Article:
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ideas greatly needed

Posted by on Aug. 19, 2017 at 11:41 AM
  • 24 Replies

we got a new student this week & he is.........

 he is a 6yr old that was diagnosed with autism when he was 2 1/2.  though there are several supports, many free, available to families of special needs children in our area his family never got him any type of early intervention.  they registered him for kindergarten this year at his home school not letting the school know his diagnosis.  he is non verbal & a bit "feral" as he is allowed to do as he pleases at home & has no structure.  how the parents thought he could survive/thrive in a gen ed k class is beyond me.  

school started last monday & sadly it took till this wednesday to move him into our school.  gotta love bureaucracy! i have spent much of the last three days making sure he keeps his clothes on.  apparently grandma lets him run around the house naked if he feels like it because she doesn't want to make him upset.  he screeches when he is upset.  at lunch & snack he runs around trying to take food from others.  again something he is allowed to do at home.  the teacher & i can't even have our water bottles in sight because he will climb things to get to them.  if you have ever seen any helen keller movies he reminds me of how helen was before anne sullivan came into her life.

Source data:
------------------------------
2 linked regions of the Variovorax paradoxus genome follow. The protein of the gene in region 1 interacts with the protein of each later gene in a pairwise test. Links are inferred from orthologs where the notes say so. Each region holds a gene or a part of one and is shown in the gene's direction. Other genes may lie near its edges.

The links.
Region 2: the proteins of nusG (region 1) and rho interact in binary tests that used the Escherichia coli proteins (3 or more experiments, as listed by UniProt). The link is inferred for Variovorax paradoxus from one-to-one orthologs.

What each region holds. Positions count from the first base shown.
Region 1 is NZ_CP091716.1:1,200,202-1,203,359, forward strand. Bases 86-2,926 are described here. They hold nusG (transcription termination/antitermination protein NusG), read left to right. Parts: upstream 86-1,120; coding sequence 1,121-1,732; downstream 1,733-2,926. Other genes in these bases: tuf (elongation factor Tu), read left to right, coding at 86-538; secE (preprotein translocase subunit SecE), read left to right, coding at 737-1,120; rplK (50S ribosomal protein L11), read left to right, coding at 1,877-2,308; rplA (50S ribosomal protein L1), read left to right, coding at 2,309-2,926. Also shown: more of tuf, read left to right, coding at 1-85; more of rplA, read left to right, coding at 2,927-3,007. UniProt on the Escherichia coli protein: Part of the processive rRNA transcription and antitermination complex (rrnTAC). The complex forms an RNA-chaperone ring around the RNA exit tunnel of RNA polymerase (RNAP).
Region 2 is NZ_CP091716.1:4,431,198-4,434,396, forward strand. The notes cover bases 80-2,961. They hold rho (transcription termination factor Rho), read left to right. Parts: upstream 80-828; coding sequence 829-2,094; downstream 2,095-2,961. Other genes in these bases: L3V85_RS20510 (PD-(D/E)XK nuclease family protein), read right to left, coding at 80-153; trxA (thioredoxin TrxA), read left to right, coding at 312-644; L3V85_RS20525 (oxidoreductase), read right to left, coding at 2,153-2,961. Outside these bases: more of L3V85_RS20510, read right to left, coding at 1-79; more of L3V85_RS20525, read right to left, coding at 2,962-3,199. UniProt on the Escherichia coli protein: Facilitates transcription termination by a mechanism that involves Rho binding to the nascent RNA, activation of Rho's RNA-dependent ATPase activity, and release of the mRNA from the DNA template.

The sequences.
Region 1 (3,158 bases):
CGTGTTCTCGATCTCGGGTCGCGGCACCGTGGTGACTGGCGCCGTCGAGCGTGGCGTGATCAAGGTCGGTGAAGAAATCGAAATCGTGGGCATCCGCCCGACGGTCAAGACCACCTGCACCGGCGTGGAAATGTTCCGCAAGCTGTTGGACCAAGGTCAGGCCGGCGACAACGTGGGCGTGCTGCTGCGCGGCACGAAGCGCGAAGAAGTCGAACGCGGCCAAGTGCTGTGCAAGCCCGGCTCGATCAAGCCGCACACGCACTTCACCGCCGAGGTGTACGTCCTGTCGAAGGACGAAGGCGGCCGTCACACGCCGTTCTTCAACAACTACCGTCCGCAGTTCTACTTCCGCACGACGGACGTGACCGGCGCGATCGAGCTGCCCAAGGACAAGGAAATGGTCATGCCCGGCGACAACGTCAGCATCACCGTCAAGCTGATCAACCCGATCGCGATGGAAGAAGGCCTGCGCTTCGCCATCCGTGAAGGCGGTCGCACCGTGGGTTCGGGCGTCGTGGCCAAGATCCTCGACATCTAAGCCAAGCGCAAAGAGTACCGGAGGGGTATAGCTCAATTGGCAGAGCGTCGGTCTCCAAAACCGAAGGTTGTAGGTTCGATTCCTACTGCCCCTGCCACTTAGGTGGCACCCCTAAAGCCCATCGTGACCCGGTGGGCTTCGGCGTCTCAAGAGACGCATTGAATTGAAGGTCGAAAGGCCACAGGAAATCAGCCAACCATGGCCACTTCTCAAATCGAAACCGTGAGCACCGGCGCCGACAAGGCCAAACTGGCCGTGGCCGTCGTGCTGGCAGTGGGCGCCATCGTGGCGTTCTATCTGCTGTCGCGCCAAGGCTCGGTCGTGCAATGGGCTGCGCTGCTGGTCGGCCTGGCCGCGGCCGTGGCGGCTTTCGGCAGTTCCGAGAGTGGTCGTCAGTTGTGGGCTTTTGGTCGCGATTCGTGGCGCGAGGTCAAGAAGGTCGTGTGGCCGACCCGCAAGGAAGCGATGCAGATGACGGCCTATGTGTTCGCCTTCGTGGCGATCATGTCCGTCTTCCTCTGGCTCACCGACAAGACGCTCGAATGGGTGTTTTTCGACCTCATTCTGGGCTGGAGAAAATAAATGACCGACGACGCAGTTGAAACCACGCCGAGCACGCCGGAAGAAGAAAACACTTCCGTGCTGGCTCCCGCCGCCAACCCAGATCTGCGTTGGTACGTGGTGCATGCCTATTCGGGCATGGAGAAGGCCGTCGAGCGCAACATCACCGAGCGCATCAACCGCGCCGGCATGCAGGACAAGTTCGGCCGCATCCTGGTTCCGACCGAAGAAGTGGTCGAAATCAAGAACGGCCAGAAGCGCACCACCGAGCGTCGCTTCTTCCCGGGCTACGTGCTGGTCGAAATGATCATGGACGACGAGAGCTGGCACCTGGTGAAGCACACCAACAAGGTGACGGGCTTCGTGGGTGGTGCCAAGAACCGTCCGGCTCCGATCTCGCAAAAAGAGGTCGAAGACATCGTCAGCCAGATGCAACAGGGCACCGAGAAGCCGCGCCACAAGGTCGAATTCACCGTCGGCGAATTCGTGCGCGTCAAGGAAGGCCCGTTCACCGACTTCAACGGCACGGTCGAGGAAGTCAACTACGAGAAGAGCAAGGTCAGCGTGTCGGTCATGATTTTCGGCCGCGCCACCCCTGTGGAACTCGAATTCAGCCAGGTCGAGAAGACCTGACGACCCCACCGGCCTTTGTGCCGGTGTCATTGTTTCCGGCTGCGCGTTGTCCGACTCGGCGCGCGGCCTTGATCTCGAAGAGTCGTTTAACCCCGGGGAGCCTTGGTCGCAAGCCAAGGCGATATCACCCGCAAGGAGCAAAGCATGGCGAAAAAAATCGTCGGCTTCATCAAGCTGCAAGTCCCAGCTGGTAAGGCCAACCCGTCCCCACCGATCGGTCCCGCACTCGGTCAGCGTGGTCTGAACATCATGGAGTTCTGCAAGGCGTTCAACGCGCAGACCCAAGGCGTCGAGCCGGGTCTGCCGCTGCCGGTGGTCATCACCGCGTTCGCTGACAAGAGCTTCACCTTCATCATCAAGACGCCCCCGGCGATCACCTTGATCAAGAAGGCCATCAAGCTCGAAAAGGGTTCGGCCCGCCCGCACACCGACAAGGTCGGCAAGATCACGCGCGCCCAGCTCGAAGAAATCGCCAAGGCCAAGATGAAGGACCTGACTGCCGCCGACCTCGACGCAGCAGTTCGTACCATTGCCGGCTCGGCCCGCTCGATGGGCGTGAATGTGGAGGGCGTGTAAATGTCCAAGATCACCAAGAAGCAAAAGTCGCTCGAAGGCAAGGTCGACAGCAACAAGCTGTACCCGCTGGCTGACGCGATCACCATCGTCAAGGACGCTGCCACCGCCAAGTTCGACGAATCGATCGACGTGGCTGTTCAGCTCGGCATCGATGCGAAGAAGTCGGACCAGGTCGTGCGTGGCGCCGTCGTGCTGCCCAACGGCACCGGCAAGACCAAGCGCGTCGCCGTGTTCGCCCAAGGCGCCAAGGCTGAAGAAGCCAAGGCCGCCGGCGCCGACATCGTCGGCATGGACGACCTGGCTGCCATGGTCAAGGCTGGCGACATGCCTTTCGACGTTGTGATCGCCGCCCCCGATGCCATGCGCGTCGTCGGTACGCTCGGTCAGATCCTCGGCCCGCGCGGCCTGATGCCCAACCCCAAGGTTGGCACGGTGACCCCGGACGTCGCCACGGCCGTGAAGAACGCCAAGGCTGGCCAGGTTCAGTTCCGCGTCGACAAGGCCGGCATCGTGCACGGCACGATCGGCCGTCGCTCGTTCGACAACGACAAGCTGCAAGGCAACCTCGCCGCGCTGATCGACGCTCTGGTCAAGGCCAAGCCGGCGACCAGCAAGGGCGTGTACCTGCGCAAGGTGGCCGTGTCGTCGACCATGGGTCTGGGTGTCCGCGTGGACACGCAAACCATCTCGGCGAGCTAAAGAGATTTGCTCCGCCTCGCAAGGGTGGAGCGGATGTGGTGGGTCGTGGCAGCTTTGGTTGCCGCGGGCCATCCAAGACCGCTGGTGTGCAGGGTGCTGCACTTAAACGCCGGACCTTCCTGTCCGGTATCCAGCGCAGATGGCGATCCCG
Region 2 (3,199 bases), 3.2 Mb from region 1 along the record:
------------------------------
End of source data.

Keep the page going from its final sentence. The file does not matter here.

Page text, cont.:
none of the teachers have had experience with a child that has had no early intervention so he is new territory for all of us.  any words of wisdom, experience, advice, other than persistence & patience would be greatly appreciated.


by on Aug. 19, 2017 at 11:41 AM
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Replies (1-10):
ineedcoffeemom
by Brittaney on Aug. 19, 2017 at 2:18 PM
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He needs his own 1:1 aide to be by his side every second of the day. That way he can be redirected from what he wants to do to what he needs to do. With that, he should be given time to do the things he wants to do, breaks from structure since it would be too overwhelming to do the whole routine at once all day every day. But he'll still need the aide to keep him in a safe area to be himself so he isn't trying to take other's things. Constant posivite reinforcement for things like keeping clothes on and doing a productive task. 

If he isn't given his own aide its going to be a long hard year and I honestly wouldn't see a lot of progress made. He doesn't know what's he's supposed to do and needs someone to show him through every moment of the day.